On the whole, it is a despicable world. I would not be a man if it were not commonly supposed that it is something to be one.

A learned young man catches a glimpse of a beautiful maiden standing on a balcony and becomes obsessed with learning her identity. One night, he jokingly tells his shadow to creep through the crack in her door to learn what it can about her. The next morning, the young man discovers that his shadow is gone, but this isn’t such a tragedy, as a new shadow starts growing from the stump of the old.

With a brand new shadow, the young man returns home. Years pass before a very thin and beautifully dressed stranger pays him a visit. The stranger claims to be the man’s old shadow. He found an otherworldly twilight in the house across the street, where he learned everything there is to know, including how to recognize himself as a man. Then the shadow crept naked into the world. He slid up shadows in the moonlight and peered through windows, where he saw despicable things happening between husbands and wives and parents and children, things that no one ought to see but everyone secretly wants to know—the secret, evil conduct of their neighbors. With this knowledge, the shadow blackmailed and terrorized people into giving him money, beautiful clothes, and prestige.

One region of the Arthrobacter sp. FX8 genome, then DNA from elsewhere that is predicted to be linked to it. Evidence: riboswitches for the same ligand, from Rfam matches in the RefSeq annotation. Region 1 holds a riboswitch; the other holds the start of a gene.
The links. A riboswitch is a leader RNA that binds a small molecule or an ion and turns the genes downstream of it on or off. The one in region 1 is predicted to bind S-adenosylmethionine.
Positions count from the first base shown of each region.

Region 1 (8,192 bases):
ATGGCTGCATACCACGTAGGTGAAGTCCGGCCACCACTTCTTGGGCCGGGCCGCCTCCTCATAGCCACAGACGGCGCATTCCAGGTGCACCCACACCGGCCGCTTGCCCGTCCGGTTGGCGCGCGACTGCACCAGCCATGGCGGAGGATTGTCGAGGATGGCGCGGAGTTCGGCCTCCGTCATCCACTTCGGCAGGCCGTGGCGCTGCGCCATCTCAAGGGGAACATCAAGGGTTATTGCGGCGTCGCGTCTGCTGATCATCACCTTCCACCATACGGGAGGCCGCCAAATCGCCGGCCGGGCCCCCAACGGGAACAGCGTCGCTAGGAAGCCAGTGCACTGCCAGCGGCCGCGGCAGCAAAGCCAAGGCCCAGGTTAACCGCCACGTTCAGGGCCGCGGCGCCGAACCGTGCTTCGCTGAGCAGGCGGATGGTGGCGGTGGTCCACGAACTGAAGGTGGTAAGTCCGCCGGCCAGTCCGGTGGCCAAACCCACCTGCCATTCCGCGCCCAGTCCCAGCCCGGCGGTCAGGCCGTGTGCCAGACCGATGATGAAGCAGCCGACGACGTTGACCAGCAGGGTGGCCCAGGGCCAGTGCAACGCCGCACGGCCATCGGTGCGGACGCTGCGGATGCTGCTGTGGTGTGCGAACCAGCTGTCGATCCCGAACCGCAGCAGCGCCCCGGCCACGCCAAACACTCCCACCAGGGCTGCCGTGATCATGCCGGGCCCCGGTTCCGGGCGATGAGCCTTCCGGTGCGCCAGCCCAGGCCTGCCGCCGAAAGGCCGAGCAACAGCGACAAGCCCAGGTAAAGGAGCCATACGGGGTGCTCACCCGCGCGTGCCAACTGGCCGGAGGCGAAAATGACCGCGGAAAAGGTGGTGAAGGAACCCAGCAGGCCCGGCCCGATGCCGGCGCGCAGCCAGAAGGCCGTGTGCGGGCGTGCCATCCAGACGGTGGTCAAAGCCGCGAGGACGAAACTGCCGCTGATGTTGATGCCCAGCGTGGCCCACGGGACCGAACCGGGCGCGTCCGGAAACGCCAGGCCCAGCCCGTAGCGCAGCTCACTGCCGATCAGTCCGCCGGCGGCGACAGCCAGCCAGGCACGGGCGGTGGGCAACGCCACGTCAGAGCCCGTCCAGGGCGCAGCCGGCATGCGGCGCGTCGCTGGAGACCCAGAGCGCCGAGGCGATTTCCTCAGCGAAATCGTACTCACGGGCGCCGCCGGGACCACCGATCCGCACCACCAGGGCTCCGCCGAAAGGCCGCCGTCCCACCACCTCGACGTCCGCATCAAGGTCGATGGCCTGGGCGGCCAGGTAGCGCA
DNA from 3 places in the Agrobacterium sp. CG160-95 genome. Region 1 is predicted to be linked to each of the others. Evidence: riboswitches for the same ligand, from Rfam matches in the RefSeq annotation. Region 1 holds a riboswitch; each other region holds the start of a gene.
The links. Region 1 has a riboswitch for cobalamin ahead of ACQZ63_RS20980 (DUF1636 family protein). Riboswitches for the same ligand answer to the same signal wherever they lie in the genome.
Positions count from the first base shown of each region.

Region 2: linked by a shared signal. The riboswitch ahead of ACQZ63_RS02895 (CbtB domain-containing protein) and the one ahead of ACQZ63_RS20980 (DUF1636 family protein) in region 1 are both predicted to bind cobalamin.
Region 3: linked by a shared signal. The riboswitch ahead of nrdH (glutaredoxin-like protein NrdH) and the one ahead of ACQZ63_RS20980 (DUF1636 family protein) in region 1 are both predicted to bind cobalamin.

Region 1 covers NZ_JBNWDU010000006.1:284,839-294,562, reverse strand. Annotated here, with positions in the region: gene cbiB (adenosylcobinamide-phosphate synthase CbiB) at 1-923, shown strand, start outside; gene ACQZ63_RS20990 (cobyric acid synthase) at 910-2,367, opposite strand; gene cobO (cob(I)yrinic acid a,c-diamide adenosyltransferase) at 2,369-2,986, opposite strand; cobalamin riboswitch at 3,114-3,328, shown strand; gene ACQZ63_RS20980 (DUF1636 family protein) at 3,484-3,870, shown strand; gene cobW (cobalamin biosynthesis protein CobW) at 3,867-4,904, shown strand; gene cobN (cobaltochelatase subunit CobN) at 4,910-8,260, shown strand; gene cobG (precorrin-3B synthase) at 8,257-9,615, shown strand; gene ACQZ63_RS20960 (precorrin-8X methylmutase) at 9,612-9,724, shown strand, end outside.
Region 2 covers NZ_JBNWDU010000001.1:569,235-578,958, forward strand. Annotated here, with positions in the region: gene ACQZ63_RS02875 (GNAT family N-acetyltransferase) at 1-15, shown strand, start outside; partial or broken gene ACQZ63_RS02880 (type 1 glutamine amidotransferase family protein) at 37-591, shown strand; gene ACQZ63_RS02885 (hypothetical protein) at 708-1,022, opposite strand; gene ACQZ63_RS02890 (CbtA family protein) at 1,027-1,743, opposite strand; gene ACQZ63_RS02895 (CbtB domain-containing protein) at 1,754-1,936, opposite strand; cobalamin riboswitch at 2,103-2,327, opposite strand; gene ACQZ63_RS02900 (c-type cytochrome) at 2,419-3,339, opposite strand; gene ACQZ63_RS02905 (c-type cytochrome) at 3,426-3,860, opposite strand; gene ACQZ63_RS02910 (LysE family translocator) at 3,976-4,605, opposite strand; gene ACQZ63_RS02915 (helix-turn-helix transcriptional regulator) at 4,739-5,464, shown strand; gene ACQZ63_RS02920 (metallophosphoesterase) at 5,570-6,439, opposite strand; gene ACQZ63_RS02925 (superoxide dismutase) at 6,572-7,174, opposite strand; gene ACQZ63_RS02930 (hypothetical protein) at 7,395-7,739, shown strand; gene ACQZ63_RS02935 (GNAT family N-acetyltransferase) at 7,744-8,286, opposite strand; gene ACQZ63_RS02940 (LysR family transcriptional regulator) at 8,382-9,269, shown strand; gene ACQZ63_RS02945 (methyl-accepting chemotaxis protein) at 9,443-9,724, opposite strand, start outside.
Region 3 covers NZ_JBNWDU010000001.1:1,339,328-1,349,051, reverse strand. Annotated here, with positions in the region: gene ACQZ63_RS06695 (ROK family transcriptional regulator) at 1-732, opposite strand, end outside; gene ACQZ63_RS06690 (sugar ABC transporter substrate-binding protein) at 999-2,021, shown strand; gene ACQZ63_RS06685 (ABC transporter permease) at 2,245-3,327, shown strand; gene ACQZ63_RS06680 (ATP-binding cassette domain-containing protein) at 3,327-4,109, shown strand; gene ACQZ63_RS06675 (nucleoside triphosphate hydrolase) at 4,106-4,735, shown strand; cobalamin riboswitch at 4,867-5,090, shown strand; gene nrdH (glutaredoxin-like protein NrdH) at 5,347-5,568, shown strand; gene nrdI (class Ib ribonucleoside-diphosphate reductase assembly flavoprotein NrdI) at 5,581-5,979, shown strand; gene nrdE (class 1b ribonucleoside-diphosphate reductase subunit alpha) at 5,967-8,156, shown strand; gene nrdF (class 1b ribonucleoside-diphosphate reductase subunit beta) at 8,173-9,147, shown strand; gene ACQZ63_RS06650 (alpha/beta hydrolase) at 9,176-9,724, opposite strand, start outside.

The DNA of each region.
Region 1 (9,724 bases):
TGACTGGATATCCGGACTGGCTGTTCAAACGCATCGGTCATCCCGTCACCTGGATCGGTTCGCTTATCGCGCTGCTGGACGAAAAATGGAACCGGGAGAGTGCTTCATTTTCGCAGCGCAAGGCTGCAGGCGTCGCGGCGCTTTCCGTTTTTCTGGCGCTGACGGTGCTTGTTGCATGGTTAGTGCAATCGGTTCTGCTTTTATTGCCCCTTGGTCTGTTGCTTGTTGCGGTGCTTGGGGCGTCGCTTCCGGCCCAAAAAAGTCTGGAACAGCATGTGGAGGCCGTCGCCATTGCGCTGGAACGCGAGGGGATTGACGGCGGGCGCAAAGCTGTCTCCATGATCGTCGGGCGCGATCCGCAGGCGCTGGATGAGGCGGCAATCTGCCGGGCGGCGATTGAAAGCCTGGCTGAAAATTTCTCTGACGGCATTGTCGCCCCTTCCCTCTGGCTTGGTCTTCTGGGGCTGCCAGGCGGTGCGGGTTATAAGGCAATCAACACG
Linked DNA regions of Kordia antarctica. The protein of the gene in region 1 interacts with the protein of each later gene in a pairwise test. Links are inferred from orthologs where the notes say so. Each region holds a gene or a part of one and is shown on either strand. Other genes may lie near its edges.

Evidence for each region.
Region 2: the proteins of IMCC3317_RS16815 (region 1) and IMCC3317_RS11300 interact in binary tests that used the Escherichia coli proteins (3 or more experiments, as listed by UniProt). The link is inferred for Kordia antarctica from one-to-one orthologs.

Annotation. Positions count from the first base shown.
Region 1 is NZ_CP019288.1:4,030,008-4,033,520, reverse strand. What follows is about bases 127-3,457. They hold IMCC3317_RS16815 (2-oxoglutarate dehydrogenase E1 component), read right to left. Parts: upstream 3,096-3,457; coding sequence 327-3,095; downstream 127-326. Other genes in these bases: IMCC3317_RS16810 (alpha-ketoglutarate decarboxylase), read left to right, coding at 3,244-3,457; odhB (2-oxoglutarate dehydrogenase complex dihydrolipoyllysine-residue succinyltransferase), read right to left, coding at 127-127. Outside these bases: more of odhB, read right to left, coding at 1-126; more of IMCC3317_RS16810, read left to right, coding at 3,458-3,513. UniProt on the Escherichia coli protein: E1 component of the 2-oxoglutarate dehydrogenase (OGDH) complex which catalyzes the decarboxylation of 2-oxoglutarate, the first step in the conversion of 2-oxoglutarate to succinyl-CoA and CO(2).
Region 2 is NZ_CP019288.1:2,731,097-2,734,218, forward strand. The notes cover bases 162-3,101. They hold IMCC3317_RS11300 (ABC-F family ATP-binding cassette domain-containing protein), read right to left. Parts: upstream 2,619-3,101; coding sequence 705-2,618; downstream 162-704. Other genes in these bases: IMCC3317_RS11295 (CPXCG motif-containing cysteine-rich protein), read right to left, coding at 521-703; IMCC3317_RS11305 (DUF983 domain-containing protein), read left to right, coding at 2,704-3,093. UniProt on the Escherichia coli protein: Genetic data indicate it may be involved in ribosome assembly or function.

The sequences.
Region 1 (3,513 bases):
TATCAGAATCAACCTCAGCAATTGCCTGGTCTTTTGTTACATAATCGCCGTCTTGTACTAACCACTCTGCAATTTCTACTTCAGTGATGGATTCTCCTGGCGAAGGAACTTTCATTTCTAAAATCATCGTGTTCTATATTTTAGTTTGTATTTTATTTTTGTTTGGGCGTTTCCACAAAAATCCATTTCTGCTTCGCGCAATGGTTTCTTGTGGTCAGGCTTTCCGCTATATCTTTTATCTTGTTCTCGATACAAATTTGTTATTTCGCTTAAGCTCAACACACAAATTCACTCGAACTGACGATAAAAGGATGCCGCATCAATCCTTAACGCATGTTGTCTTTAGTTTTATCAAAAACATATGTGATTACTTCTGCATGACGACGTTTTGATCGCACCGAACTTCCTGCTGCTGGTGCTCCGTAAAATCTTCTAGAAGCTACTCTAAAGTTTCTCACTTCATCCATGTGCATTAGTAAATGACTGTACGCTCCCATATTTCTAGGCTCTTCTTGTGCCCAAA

More years pass, and the man falls into poverty until his shadow eventually returns again and convinces his former master to come on a journey with him. The former master doesn’t know it yet, but the shadow longs for the man to be his own shadow.